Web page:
What is Twitter for Customer Service?
Monday, 19 September 2016
Twitter is the first place people go to for customer service. Sometimes it’s about having complaints addressed and questions answered, and other times it’s about saying thank you for great service or getting help with a really pressing issue.
Twitter has changed the dynamics of customer service by not only encouraging interaction, but by enabling brands and customers to quickly connect –– often with hilarious results. To find out more about, Research Now conducted research on behalf of Twitter that looked into the reasons for all of this as well as the impact on brands.
Customer service is now 1:Many
Our research found that 61% of Twitter UK users surveyed admit that the public nature of Twitter affects what they Tweet about brands. For users, Twitter feels like the right environment to discuss customer service queries with brands. And not only with brands, but with other customers who may be experiencing similar issues. It’s an example of how Twitter transforms the customer service experience from a 1:1 interaction to a 1:many.
Customer service by industry
What makes customer service on Twitter so widespread is that it is used by brands from all sectors. From finance, to retail, travel and telecoms. However, there are some sectors that are more active than others. Our research found that users are most likely to use Twitter as a customer service channel for retail and travel.
As many as 40% of those who had recently used the platform for customer service had done so for retail; 33% for travel and 28% for telecoms.
Another study we ran in conjunction with TNS explored the impact of customer service on Twitter for telco brands. Unsurprisingly, those who had a response from a brand had almost 3x higher brand preference than those who hadn’t and were also more likely to recommend that telco brand.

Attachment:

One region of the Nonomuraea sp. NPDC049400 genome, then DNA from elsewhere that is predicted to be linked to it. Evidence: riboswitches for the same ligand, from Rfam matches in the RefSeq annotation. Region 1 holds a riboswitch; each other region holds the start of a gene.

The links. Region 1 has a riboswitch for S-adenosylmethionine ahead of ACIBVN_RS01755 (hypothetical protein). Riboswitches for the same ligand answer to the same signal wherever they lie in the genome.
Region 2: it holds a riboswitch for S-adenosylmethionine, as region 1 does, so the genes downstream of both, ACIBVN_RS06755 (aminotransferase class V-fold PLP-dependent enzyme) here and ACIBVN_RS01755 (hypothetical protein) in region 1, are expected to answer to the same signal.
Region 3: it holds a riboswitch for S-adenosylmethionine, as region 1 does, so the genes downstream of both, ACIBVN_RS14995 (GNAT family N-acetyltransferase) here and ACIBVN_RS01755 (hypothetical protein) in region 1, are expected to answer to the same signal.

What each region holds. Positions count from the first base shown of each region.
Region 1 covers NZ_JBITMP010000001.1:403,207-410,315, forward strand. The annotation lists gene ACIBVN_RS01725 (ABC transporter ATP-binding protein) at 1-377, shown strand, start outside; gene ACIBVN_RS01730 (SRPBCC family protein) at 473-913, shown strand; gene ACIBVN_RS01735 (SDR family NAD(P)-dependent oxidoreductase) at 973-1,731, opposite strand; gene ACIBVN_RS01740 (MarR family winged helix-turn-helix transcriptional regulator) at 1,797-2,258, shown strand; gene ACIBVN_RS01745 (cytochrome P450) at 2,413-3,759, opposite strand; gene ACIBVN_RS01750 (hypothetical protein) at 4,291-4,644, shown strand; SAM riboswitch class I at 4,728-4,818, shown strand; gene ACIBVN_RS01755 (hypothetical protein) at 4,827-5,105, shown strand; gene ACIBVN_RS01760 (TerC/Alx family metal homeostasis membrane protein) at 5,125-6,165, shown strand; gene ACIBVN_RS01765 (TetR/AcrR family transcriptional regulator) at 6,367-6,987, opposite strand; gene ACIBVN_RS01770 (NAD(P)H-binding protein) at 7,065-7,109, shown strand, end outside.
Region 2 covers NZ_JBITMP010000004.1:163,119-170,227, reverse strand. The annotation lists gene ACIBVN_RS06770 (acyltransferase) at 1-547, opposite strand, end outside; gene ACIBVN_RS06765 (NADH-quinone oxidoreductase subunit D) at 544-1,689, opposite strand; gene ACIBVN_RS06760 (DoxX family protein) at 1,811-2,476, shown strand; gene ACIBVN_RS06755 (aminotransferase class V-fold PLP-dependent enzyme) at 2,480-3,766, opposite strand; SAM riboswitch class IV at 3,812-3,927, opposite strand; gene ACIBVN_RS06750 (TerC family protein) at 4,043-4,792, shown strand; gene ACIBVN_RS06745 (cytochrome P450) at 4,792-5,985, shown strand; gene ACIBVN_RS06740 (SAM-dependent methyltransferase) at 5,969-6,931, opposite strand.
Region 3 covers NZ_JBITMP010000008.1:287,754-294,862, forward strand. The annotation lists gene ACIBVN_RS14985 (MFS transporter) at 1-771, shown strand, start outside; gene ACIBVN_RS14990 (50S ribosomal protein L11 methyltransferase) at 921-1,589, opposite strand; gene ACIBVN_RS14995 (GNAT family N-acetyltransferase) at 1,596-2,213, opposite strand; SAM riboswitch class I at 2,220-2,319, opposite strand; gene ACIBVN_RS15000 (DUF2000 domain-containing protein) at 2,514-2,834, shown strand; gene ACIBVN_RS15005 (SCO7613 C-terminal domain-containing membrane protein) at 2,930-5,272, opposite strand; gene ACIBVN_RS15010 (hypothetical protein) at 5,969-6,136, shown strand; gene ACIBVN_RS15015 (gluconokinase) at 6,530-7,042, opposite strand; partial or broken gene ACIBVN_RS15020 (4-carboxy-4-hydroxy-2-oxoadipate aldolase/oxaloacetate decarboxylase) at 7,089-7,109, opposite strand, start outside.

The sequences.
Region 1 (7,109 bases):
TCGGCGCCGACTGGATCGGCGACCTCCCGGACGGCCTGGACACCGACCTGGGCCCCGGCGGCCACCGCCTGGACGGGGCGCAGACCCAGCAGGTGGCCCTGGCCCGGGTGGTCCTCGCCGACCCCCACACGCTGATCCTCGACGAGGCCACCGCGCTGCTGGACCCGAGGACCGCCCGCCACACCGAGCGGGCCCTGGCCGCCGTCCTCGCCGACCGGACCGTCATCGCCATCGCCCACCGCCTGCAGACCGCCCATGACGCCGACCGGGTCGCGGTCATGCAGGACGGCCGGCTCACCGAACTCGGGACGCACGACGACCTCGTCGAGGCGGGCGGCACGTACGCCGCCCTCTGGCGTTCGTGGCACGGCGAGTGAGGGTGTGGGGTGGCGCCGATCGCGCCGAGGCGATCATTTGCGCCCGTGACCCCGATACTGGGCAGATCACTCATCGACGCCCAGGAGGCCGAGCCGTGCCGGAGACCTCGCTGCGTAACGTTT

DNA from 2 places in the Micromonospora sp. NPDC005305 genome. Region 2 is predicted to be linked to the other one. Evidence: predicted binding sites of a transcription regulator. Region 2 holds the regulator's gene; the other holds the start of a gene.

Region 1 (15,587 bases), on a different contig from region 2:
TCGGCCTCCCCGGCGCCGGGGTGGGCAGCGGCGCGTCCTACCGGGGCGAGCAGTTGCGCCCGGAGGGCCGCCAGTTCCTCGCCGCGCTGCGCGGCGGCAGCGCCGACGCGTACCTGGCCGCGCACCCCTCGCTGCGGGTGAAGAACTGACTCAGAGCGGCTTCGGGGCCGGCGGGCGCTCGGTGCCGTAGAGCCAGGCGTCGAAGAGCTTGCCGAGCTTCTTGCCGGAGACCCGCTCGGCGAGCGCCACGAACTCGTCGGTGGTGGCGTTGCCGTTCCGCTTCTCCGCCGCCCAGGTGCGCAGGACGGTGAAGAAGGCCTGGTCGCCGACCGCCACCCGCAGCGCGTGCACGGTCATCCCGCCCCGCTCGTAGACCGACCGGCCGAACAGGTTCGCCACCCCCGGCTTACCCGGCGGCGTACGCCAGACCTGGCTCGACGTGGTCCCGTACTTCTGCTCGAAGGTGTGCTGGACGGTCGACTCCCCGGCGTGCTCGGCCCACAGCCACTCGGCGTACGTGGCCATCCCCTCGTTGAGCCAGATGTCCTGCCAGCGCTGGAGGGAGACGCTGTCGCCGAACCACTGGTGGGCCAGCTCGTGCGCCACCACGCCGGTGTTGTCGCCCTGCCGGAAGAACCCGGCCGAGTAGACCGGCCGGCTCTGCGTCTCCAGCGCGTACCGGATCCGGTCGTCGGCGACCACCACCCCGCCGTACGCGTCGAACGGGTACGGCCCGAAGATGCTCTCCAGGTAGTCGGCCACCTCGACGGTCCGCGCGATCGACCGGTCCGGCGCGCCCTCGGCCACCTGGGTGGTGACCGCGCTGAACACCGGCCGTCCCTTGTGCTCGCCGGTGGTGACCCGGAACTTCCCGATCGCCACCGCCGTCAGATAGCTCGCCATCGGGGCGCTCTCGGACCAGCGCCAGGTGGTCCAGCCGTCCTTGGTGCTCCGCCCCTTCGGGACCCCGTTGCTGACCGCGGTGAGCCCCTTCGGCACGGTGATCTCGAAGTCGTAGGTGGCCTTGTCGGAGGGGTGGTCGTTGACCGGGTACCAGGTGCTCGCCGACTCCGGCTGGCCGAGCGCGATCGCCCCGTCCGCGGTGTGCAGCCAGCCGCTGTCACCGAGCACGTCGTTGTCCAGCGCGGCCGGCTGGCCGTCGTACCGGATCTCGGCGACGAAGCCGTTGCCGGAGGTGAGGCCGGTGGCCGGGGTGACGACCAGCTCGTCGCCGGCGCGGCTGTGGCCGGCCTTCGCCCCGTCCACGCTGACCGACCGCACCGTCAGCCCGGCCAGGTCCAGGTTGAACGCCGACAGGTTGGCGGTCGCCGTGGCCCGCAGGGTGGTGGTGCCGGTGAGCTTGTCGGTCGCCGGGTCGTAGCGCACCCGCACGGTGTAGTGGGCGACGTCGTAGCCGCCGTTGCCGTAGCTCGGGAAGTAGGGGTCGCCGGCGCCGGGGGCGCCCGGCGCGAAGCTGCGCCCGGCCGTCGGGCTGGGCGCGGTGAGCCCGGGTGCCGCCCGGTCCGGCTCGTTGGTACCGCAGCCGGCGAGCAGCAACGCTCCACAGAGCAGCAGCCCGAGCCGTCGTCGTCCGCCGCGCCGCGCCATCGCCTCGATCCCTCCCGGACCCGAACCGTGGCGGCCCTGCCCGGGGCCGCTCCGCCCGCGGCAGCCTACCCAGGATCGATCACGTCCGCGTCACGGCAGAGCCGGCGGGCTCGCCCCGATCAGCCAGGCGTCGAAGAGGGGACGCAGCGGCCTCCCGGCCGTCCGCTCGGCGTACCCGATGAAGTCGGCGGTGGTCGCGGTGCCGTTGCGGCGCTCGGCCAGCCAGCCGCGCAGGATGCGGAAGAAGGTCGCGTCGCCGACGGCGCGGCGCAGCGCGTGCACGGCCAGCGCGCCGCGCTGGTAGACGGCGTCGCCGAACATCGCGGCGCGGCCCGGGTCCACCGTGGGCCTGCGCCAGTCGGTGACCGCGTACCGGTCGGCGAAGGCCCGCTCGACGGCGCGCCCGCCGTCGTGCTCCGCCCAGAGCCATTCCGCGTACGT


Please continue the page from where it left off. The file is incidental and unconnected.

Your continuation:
For telco brands, customer service interactions are an opportunity to strengthen relationships with their customers. As many as 42% of telco Tweets consisted of requests for more information or questions, representing a key moment for brands to strengthen ties with their customers. A further 27% Tweeted at telco brands to extend, alter or sign a contract with them(2).
Speed, friendliness and personalisation
What users really want from a customer service interaction on Twitter is their problem solved. And the great thing is that Twitter is very good at making this happen. As many as 83% of those who used Twitter for customer service said their issue was addressed and fixed(3).
Twitter is about what’s happening now. That means when it comes to customer service, users expect brands to respond quickly. Our research found that 24% of users ranked speed as the most important attribute for customer service on Twitter, while a quarter agreed that it’s important(4).
We found that 71% of Twitter users expect a brand to respond to their query within an hour of Tweeting. For many companies that is not proving an issue. Our study showed that 63% of users who Tweeted a brand about customer service had a response within an hour. In fact, over a third of them had a response within 30 mins(5).
Overall, 80% of those who used Twitter for customer service were responded to, and in fact 80% were satisfied with the customer experience on Twitter(6).
Other important factors cited by users were when it comes to customer service on Twitter are friendliness and personalisation. When brands build this into their Twitter customer service, the results are often positive.
Why customer service on Twitter is so important for brands
How brands perform on Twitter impacts how users feel about them. Two thirds of users say their opinion of a brand would be improved if that brand responded to a Tweet(7).
For brands, the dividends of delivering great customer service on Twitter can be really valuable. It drives and builds customer loyalty. Our study found that 96% of users who turned to Twitter for customer service and had a friendly experience with a brand would buy from that brand again.
Equally important, an impressive 83% of them would recommend that brand to others. We see a similar impact when it comes to personalisation too.
Those figures show how great customer service can contribute to the bottom line. This is borne out by a recent study we conducted in the US, which found that customers were willing to pay nearly $20 more to travel with an airline that had responded to their Tweet in under six minutes. When they got a response over 67 minutes after their Tweet, they would only pay $2 more to fly with that airline(8).